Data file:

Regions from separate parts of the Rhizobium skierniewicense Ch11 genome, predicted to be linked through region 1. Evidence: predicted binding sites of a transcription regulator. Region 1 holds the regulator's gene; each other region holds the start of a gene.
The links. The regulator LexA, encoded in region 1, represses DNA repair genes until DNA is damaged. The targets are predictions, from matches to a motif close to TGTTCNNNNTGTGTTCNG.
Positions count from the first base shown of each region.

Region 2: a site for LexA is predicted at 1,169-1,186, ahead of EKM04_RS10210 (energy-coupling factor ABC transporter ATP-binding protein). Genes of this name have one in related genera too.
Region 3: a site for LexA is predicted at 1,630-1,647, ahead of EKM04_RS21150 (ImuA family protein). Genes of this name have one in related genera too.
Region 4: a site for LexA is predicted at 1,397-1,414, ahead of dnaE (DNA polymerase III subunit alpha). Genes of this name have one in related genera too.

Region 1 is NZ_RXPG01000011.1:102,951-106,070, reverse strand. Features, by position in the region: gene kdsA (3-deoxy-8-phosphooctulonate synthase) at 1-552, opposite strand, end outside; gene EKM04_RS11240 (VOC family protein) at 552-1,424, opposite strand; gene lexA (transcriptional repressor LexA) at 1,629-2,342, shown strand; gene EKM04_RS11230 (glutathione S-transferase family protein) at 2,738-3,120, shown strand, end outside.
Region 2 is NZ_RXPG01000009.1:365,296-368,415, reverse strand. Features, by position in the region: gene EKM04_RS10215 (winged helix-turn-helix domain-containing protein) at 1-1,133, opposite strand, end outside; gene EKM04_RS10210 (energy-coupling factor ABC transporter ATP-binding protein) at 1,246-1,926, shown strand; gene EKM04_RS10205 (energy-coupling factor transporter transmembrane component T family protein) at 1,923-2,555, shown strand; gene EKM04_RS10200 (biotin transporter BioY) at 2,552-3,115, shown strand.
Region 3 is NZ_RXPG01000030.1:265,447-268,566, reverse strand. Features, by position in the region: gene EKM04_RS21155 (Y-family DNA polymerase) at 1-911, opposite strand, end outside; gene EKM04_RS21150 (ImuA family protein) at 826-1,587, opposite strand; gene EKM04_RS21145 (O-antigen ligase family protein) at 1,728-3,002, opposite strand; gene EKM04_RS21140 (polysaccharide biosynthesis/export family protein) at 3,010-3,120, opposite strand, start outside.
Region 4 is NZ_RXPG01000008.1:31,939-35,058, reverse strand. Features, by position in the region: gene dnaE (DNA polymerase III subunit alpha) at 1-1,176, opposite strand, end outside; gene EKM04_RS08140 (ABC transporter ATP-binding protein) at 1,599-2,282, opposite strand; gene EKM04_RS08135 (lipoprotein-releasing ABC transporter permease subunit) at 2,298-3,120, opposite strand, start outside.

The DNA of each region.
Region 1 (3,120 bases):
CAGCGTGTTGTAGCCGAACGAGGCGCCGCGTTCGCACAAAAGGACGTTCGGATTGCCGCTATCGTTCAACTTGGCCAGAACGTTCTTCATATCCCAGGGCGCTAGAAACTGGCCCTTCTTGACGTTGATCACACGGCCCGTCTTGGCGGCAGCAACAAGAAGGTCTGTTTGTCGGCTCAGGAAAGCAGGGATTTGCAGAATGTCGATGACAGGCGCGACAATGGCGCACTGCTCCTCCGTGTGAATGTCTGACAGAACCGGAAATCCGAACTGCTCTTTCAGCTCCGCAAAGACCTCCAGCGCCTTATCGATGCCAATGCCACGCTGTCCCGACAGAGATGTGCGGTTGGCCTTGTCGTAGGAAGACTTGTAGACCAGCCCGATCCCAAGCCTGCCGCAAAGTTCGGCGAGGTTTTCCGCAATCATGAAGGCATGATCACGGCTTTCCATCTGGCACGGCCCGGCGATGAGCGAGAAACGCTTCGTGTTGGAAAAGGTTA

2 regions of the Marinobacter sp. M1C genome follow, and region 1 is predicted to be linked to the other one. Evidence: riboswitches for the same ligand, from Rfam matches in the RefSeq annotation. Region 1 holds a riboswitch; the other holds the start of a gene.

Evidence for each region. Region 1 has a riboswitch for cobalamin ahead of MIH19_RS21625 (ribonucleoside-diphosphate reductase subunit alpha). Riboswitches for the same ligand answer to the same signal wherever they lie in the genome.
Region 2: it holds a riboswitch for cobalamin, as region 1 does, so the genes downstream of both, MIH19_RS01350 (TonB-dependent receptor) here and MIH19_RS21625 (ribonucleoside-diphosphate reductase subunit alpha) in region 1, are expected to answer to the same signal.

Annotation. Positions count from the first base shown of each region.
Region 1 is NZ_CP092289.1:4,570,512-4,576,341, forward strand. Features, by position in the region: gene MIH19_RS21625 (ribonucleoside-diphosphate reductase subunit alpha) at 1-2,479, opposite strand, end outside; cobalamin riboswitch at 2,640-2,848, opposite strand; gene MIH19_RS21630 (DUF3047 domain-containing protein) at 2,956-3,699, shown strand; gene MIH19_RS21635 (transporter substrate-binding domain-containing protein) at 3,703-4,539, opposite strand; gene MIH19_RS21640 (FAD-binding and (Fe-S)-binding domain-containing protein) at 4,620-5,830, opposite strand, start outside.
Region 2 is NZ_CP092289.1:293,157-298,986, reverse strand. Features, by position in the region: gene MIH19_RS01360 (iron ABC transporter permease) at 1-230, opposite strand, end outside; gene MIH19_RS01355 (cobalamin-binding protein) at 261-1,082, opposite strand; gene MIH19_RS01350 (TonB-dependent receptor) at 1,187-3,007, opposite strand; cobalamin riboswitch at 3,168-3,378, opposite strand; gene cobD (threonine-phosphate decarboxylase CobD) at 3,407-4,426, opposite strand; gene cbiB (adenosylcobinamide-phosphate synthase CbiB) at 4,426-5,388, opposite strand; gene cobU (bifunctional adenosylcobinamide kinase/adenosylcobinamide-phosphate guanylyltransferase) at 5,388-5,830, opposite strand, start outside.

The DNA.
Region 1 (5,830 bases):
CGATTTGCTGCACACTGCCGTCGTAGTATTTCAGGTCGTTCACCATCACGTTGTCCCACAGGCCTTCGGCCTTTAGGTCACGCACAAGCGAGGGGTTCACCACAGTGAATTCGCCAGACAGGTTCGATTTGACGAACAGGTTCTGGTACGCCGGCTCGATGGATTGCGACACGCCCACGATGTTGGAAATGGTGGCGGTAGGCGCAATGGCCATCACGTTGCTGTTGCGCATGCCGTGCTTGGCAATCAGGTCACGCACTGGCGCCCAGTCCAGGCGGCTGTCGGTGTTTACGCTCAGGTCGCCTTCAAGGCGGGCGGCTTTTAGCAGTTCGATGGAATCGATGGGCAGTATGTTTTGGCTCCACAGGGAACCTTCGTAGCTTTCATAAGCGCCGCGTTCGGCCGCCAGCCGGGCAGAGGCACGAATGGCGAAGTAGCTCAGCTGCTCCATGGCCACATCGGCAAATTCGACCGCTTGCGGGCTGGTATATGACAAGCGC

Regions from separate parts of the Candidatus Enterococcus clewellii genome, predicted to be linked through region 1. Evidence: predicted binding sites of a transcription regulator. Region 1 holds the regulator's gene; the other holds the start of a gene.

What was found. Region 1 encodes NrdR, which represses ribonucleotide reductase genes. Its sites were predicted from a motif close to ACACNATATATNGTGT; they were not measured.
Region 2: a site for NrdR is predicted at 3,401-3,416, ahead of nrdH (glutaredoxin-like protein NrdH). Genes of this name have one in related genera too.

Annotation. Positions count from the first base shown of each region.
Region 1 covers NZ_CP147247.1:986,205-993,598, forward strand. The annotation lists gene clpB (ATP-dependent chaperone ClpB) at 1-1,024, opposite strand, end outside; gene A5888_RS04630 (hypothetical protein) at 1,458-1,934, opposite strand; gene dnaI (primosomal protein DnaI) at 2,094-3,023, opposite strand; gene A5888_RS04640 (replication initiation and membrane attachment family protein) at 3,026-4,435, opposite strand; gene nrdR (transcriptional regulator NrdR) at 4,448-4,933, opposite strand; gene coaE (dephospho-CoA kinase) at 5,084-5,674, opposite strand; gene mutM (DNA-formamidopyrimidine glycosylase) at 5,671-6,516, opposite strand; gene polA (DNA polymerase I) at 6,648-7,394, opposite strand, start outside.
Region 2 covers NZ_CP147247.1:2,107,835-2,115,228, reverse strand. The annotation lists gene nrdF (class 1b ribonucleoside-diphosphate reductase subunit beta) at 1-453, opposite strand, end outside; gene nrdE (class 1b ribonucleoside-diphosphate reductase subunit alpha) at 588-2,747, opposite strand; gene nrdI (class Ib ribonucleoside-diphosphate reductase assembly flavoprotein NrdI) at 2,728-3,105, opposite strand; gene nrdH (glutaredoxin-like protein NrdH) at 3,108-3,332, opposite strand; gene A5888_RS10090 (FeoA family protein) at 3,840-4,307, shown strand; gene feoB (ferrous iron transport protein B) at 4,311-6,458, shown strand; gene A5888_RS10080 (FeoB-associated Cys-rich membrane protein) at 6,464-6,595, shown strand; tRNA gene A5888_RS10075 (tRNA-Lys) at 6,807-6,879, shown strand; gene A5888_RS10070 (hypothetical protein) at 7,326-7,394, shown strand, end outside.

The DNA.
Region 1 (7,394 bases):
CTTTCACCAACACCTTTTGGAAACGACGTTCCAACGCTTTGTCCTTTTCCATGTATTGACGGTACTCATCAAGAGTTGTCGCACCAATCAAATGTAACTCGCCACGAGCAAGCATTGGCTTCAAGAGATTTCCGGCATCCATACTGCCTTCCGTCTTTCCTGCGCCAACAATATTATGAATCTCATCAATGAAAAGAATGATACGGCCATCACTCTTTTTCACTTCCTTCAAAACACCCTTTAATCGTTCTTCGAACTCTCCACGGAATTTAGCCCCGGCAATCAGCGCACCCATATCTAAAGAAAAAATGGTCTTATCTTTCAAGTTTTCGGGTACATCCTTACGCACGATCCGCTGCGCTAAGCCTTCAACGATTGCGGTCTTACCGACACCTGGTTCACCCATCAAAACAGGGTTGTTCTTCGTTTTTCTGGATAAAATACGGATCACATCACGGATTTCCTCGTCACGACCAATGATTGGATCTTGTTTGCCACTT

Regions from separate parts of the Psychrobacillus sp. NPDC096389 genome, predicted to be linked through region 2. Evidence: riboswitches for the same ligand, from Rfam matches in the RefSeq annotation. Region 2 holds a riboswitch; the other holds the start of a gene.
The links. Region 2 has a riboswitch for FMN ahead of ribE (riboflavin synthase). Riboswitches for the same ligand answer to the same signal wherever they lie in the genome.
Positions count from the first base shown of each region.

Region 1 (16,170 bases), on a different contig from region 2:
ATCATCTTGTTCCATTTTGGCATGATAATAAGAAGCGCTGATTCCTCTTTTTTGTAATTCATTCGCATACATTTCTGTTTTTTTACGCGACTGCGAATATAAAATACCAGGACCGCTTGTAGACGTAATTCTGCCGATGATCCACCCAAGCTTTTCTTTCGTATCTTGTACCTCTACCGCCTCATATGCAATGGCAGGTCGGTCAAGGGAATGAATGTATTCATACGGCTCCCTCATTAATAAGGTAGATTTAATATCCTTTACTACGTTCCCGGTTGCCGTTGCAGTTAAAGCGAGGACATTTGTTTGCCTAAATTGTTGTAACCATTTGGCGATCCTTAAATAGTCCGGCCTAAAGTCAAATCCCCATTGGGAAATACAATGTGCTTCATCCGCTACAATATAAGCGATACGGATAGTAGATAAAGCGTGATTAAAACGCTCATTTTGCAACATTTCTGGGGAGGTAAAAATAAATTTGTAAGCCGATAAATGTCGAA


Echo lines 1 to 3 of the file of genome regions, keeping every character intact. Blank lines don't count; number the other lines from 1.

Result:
Regions from separate parts of the Rhizobium skierniewicense Ch11 genome, predicted to be linked through region 1. Evidence: predicted binding sites of a transcription regulator. Region 1 holds the regulator's gene; each other region holds the start of a gene.
The links. The regulator LexA, encoded in region 1, represses DNA repair genes until DNA is damaged. The targets are predictions, from matches to a motif close to TGTTCNNNNTGTGTTCNG.
Positions count from the first base shown of each region.